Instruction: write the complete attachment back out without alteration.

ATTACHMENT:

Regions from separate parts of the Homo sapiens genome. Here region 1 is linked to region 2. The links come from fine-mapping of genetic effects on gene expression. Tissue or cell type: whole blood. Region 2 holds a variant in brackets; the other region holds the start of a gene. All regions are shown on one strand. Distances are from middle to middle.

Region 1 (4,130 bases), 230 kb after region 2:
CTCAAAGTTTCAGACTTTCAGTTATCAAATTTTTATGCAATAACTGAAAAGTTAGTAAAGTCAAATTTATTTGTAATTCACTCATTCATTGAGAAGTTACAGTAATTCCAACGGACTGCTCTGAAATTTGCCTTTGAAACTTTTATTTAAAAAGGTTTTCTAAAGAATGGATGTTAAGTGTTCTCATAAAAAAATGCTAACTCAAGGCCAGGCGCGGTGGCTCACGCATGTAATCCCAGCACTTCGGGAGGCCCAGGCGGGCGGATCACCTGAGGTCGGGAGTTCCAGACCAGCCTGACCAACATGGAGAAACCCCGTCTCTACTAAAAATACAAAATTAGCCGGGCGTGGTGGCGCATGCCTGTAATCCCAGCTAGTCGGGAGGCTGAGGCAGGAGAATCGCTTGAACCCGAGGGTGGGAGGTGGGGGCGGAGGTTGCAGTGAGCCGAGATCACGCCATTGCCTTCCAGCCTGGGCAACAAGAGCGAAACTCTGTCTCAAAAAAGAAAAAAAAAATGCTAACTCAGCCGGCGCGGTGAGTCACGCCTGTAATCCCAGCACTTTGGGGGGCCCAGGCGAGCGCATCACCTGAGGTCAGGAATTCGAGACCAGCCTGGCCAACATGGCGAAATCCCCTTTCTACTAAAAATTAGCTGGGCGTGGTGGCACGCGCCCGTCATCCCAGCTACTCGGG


Regions from separate parts of the Homo sapiens genome. Here region 1 is linked to region 2. The links come from fine-mapping of genetic effects on gene expression. Tissue or cell type: whole blood. Region 2 holds a variant in brackets; the other region holds the start of a gene. All regions are shown on one strand. Distances are from middle to middle.

Region 1 (4,130 bases), 230 kb after region 2:
CTCAAAGTTTCAGACTTTCAGTTATCAAATTTTTATGCAATAACTGAAAAGTTAGTAAAGTCAAATTTATTTGTAATTCACTCATTCATTGAGAAGTTACAGTAATTCCAACGGACTGCTCTGAAATTTGCCTTTGAAACTTTTATTTAAAAAGGTTTTCTAAAGAATGGATGTTAAGTGTTCTCATAAAAAAATGCTAACTCAAGGCCAGGCGCGGTGGCTCACGCATGTAATCCCAGCACTTCGGGAGGCCCAGGCGGGCGGATCACCTGAGGTCGGGAGTTCCAGACCAGCCTGACCAACATGGAGAAACCCCGTCTCTACTAAAAATACAAAATTAGCCGGGCGTGGTGGCGCATGCCTGTAATCCCAGCTAGTCGGGAGGCTGAGGCAGGAGAATCGCTTGAACCCGAGGGTGGGAGGTGGGGGCGGAGGTTGCAGTGAGCCGAGATCACGCCATTGCCTTCCAGCCTGGGCAACAAGAGCGAAACTCTGTCTCAAAAAAGAAAAAAAAAATGCTAACTCAGCCGGCGCGGTGAGTCACGCCTGTAATCCCAGCACTTTGGGGGGCCCAGGCGAGCGCATCACCTGAGGTCAGGAATTCGAGACCAGCCTGGCCAACATGGCGAAATCCCCTTTCTACTAAAAATTAGCTGGGCGTGGTGGCACGCGCCCGTCATCCCAGCTACTCGGG